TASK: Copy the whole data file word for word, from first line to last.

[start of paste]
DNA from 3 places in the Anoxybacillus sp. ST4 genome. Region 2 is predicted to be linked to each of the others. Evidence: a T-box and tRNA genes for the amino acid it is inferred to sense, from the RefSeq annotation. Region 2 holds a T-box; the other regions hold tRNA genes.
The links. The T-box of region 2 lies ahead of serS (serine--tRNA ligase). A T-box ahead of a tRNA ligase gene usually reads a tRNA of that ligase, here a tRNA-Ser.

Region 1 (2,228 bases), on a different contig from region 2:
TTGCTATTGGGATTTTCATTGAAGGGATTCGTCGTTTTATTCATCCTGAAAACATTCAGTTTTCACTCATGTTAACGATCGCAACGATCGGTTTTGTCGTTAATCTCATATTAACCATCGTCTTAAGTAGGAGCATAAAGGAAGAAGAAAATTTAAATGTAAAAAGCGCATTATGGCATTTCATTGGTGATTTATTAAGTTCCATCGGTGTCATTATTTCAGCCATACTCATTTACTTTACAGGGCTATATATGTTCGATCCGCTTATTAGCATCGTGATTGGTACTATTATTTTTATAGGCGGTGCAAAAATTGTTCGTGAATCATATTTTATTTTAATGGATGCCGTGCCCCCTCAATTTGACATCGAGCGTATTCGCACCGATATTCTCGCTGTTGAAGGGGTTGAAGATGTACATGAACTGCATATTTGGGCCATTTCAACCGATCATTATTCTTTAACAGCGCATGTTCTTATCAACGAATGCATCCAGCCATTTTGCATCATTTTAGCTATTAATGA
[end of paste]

DNA from 3 places in the Anoxybacillus sp. ST4 genome. Region 2 is predicted to be linked to each of the others. Evidence: a T-box and tRNA genes for the amino acid it is inferred to sense, from the RefSeq annotation. Region 2 holds a T-box; the other regions hold tRNA genes.
The links. The T-box of region 2 lies ahead of serS (serine--tRNA ligase). A T-box ahead of a tRNA ligase gene usually reads a tRNA of that ligase, here a tRNA-Ser.

Region 1 (2,228 bases), on a different contig from region 2:
TTGCTATTGGGATTTTCATTGAAGGGATTCGTCGTTTTATTCATCCTGAAAACATTCAGTTTTCACTCATGTTAACGATCGCAACGATCGGTTTTGTCGTTAATCTCATATTAACCATCGTCTTAAGTAGGAGCATAAAGGAAGAAGAAAATTTAAATGTAAAAAGCGCATTATGGCATTTCATTGGTGATTTATTAAGTTCCATCGGTGTCATTATTTCAGCCATACTCATTTACTTTACAGGGCTATATATGTTCGATCCGCTTATTAGCATCGTGATTGGTACTATTATTTTTATAGGCGGTGCAAAAATTGTTCGTGAATCATATTTTATTTTAATGGATGCCGTGCCCCCTCAATTTGACATCGAGCGTATTCGCACCGATATTCTCGCTGTTGAAGGGGTTGAAGATGTACATGAACTGCATATTTGGGCCATTTCAACCGATCATTATTCTTTAACAGCGCATGTTCTTATCAACGAATGCATCCAGCCATTTTGCATCATTTTAGCTATTAATGA